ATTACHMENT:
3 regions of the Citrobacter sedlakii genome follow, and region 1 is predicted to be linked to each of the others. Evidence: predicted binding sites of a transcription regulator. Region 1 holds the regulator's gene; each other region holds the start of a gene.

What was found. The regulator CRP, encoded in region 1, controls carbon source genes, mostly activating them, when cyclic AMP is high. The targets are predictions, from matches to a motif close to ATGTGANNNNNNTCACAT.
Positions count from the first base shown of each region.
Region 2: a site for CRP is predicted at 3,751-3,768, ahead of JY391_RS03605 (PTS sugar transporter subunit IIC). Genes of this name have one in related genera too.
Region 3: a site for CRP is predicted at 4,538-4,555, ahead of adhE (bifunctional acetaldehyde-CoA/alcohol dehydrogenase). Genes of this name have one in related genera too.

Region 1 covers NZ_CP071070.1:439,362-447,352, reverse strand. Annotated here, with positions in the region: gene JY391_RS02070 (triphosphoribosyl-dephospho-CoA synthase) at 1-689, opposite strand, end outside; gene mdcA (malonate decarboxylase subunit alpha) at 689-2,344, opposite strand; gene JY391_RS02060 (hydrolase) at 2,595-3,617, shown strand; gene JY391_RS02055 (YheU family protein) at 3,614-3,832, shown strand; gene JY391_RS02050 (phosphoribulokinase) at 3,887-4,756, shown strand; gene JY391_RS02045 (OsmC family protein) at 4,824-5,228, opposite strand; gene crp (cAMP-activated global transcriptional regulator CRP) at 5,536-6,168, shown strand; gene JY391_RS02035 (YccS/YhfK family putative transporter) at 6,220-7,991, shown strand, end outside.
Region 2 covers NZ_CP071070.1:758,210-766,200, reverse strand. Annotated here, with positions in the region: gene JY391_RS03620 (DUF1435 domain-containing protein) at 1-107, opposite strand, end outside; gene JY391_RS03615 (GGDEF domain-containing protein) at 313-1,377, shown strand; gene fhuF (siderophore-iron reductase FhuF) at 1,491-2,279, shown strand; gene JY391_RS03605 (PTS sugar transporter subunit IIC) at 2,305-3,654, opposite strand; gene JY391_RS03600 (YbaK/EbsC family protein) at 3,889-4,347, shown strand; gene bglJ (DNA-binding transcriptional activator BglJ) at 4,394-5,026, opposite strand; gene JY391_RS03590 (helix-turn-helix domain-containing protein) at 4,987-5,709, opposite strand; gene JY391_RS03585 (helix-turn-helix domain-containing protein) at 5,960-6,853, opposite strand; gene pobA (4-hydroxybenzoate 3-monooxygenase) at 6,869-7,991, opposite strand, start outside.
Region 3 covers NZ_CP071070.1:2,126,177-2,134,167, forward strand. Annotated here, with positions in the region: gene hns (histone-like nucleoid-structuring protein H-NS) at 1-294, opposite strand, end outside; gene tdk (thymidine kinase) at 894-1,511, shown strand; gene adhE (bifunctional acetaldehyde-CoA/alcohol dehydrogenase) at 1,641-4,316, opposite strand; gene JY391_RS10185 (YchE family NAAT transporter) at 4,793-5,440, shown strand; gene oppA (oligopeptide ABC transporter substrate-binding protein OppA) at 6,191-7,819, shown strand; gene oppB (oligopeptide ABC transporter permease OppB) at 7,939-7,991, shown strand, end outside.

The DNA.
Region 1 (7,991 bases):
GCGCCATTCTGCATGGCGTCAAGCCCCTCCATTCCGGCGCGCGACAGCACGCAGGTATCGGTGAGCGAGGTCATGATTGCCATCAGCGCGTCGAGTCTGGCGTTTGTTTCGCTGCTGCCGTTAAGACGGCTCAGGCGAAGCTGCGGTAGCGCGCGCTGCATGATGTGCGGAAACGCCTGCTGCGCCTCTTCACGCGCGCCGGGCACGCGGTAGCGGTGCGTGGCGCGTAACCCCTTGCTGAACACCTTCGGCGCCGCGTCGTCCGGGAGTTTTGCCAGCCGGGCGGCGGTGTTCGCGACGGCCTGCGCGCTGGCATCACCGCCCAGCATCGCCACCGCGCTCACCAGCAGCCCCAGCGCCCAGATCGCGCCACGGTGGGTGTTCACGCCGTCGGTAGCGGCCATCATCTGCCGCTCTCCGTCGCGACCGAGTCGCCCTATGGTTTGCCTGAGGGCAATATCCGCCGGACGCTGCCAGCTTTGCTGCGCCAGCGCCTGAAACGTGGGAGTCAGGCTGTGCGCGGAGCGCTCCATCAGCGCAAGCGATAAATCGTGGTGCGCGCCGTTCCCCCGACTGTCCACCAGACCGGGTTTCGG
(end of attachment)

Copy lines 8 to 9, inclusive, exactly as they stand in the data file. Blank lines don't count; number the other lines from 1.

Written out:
Region 3 covers NZ_CP071070.1:2,126,177-2,134,167, forward strand. Annotated here, with positions in the region: gene hns (histone-like nucleoid-structuring protein H-NS) at 1-294, opposite strand, end outside; gene tdk (thymidine kinase) at 894-1,511, shown strand; gene adhE (bifunctional acetaldehyde-CoA/alcohol dehydrogenase) at 1,641-4,316, opposite strand; gene JY391_RS10185 (YchE family NAAT transporter) at 4,793-5,440, shown strand; gene oppA (oligopeptide ABC transporter substrate-binding protein OppA) at 6,191-7,819, shown strand; gene oppB (oligopeptide ABC transporter permease OppB) at 7,939-7,991, shown strand, end outside.

The DNA.